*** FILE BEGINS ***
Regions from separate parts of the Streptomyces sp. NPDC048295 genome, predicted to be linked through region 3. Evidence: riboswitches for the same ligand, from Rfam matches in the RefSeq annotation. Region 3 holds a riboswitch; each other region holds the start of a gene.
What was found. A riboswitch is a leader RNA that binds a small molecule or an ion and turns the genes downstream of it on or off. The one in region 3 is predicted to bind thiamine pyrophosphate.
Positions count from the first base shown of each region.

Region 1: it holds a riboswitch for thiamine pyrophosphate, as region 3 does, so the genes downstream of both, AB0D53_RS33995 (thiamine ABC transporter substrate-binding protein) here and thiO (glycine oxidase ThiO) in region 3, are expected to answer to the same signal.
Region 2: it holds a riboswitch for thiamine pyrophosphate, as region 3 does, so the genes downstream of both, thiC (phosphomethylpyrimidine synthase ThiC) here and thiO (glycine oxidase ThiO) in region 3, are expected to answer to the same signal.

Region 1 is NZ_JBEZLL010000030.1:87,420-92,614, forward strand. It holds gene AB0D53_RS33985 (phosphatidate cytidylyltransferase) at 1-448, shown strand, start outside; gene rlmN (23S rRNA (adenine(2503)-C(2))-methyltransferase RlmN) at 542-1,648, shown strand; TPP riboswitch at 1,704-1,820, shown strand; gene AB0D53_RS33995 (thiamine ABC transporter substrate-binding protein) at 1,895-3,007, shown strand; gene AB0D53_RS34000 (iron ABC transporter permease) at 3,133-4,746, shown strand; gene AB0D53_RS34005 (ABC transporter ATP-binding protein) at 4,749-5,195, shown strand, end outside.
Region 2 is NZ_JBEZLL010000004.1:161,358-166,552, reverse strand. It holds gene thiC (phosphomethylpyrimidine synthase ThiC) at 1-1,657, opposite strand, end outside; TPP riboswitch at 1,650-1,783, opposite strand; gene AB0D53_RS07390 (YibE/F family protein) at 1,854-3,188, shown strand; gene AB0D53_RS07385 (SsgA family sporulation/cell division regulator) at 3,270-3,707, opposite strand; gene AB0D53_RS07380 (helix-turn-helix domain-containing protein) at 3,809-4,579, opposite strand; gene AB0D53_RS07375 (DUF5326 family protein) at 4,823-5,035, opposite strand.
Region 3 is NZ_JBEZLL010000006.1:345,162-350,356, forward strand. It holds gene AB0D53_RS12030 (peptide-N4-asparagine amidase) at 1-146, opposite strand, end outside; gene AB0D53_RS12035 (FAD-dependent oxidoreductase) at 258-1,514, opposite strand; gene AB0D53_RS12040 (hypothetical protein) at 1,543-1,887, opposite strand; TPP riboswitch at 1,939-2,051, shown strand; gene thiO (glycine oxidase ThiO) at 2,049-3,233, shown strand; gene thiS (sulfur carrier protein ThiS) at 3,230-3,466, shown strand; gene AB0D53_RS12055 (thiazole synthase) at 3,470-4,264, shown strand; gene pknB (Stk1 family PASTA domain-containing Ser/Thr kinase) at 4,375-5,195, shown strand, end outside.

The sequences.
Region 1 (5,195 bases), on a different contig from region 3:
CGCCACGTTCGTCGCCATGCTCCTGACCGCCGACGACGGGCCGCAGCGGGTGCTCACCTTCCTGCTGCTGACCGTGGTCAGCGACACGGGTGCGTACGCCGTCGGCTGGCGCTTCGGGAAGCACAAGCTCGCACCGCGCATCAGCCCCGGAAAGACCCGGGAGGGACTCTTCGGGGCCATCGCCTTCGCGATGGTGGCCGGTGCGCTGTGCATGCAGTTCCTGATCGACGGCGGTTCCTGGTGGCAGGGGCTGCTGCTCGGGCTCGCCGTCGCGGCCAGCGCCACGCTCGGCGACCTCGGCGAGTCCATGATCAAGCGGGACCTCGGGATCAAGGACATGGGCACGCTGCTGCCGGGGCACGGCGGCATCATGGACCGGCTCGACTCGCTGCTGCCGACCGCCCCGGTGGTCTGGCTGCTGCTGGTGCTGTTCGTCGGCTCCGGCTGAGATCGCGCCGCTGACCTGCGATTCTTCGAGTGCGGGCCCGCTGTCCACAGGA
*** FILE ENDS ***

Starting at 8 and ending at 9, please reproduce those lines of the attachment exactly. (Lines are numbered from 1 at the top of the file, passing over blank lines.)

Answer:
Region 3 is NZ_JBEZLL010000006.1:345,162-350,356, forward strand. It holds gene AB0D53_RS12030 (peptide-N4-asparagine amidase) at 1-146, opposite strand, end outside; gene AB0D53_RS12035 (FAD-dependent oxidoreductase) at 258-1,514, opposite strand; gene AB0D53_RS12040 (hypothetical protein) at 1,543-1,887, opposite strand; TPP riboswitch at 1,939-2,051, shown strand; gene thiO (glycine oxidase ThiO) at 2,049-3,233, shown strand; gene thiS (sulfur carrier protein ThiS) at 3,230-3,466, shown strand; gene AB0D53_RS12055 (thiazole synthase) at 3,470-4,264, shown strand; gene pknB (Stk1 family PASTA domain-containing Ser/Thr kinase) at 4,375-5,195, shown strand, end outside.

The sequences.